The Art of Public Speaking
The little child seldom speaks in a monotonous pitch. Observe the conversations of little folk that you hear on
the street or in the home, and note the continual changes of pitch. The unconscious speech of most adults is
likewise full of pleasing variations.
Imagine someone speaking the following, and consider if the effect would not be just about as indicated.
Remember, we are not now discussing the inflection of single words, but the general pitch in which phrases
(High pitch) "I'd like to leave for my vacation tomorrow,--(lower) still, I have so much to do. (Higher) Yet I
suppose if I wait until I have time I'll never go."
Repeat this, first in the pitches indicated, and then all in the one pitch, as many speakers would. Observe the
difference in naturalness of effect.
The following exercise should be spoken in a purely conversational tone, with numerous changes of pitch.
Practise it until your delivery would cause a stranger in the next room to think you were discussing an actual
incident with a friend, instead of delivering a memorized monologue. If you are in doubt about the effect you
have secured, repeat it to a friend and ask him if it sounds like memorized words. If it does, it is wrong.
A SIMILAR CASE
Jack, I hear you've gone and done it.--Yes, I know; most fellows will; went and tried it once myself, sir,
though you see I'm single still. And you met her--did you tell me--down at Newport, last July, and resolved to
ask the question at a soirée? So did I.
I suppose you left the ball-room, with its music and its light; for they say love's flame is brightest in the
darkness of the night. Well, you walked along together, overhead the starlit sky; and I'll bet--old man, confess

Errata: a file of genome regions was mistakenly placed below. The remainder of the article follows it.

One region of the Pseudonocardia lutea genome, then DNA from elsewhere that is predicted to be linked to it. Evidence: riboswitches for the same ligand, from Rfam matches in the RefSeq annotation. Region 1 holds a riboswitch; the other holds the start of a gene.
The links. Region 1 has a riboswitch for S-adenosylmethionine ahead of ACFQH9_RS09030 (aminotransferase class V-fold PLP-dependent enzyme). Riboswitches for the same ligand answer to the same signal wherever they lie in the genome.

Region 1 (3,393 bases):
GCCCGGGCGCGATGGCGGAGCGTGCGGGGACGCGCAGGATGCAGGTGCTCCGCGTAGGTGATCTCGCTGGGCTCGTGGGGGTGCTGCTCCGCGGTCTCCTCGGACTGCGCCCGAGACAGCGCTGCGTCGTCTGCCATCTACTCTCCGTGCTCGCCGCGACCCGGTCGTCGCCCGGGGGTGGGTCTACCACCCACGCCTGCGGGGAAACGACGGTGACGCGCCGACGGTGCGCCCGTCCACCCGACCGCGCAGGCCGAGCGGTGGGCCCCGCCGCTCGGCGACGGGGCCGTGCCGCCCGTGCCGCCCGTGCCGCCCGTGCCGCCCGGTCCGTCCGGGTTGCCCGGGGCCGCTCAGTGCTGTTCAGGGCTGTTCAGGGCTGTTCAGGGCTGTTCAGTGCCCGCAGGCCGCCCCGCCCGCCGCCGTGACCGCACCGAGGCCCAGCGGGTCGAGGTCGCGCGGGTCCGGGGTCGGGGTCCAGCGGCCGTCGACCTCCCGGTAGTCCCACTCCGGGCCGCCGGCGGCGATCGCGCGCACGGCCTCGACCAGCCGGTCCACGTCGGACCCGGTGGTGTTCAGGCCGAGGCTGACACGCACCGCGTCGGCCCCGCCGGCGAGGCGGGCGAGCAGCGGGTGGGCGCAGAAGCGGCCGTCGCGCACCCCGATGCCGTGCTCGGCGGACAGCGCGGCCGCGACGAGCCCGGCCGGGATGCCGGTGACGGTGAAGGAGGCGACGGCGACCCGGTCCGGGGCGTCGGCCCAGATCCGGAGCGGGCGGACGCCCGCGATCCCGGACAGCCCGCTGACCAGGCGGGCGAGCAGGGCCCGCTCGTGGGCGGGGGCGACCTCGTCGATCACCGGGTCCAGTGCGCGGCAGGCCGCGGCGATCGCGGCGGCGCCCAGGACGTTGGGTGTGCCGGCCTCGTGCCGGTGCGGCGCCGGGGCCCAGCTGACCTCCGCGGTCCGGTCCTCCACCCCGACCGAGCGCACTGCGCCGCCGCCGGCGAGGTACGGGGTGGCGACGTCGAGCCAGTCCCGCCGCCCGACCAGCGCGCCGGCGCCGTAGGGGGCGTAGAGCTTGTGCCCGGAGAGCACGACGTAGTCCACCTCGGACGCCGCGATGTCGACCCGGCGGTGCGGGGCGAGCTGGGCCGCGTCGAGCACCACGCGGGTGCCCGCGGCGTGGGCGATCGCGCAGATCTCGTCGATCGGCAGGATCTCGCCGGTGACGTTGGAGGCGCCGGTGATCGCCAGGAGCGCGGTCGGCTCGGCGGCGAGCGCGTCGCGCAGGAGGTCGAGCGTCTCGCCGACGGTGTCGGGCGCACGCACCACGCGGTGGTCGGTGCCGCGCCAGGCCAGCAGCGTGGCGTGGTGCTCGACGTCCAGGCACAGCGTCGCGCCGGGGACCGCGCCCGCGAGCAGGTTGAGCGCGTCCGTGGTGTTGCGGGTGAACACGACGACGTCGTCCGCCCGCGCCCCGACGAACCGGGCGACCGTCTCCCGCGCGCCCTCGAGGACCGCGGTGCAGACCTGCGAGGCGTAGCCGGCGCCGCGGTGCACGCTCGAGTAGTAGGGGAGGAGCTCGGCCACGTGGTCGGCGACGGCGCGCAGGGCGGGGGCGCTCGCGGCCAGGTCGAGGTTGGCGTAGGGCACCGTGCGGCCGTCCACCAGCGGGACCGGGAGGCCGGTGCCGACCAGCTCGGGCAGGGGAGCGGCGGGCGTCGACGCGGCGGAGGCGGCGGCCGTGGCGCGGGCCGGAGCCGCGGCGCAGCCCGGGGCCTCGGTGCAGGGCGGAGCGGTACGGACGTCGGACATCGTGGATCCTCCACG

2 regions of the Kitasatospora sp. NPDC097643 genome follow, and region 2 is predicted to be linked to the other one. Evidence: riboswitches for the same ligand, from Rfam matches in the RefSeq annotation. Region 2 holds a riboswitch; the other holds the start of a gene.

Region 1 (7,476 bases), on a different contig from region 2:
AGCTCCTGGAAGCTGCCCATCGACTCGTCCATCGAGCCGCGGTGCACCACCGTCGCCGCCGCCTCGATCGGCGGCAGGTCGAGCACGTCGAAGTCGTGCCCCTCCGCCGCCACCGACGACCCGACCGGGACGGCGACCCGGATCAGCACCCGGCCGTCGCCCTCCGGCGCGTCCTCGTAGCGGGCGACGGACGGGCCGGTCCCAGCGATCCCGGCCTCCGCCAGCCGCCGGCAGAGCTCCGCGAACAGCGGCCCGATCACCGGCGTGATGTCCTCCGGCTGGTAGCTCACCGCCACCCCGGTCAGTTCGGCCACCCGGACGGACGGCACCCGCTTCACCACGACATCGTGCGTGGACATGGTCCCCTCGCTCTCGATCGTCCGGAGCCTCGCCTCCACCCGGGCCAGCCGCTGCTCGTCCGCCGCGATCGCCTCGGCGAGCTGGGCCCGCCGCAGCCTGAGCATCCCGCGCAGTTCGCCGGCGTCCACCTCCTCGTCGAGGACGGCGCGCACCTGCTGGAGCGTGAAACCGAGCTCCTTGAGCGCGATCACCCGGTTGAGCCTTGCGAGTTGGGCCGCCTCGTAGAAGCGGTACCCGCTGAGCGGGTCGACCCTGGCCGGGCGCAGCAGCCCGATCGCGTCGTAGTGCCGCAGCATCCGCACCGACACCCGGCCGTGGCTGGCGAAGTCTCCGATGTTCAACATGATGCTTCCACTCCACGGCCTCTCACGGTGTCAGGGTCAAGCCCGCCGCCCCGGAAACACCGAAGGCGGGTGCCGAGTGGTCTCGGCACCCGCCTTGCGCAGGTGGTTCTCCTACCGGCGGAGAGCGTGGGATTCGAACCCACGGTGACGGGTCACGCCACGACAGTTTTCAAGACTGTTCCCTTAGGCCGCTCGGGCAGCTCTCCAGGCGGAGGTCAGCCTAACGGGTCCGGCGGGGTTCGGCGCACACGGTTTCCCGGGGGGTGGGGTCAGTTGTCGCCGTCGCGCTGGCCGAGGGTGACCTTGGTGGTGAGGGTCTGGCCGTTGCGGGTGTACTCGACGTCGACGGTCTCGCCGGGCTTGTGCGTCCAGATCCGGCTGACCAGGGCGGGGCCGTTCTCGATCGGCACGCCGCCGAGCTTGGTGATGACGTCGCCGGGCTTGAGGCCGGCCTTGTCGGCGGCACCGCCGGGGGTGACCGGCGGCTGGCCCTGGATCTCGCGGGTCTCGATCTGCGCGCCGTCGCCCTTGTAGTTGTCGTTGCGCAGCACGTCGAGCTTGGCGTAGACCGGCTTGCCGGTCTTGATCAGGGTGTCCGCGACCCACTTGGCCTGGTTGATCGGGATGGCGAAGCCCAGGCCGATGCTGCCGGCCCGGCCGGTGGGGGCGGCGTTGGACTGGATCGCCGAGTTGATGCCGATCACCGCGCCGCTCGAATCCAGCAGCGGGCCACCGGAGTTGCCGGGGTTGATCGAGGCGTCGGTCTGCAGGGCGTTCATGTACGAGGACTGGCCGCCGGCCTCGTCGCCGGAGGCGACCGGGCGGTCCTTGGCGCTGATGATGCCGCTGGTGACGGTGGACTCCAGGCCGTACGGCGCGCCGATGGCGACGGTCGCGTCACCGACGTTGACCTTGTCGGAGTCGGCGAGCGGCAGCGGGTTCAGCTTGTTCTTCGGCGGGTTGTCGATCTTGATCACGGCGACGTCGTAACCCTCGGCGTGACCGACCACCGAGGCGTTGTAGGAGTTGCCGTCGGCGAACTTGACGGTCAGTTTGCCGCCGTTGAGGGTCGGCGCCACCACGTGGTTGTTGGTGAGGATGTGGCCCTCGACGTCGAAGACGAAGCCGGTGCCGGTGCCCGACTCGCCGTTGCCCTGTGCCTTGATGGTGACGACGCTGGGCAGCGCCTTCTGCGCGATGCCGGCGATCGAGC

it--you were frightened. So was I.
So you strolled along the terrace, saw the summer moonlight pour all its radiance on the waters, as they
rippled on the shore, till at length you gathered courage, when you saw that none was nigh--did you draw her
close and tell her that you loved her? So did I.
Well, I needn't ask you further, and I'm sure I wish you joy. Think I'll wander down and see you when you're
married--eh, my boy? When the honeymoon is over and you're settled down, we'll try--What? the deuce you
say! Rejected--you rejected? So was I.
The necessity for changing pitch is so self-evident that it should be grasped and applied immediately.
However, it requires patient drill to free yourself from monotony of pitch.
In natural conversation you think of an idea first, and then find words to express it. In memorized speeches
you are liable to speak the words, and then think what they mean--and many speakers seem to trouble very
little even about that. Is it any wonder that reversing the process should reverse the result? Get back to nature
in your methods of expression.
Read the following selection in a nonchalant manner, never pausing to think what the words really mean. Try
it again, carefully studying the thought you have assimilated. Believe the idea, desire to express it effectively,
and imagine an audience before you. Look them earnestly in the face and repeat this truth. If you follow
directions, you will note that you have made many changes of pitch after several readings.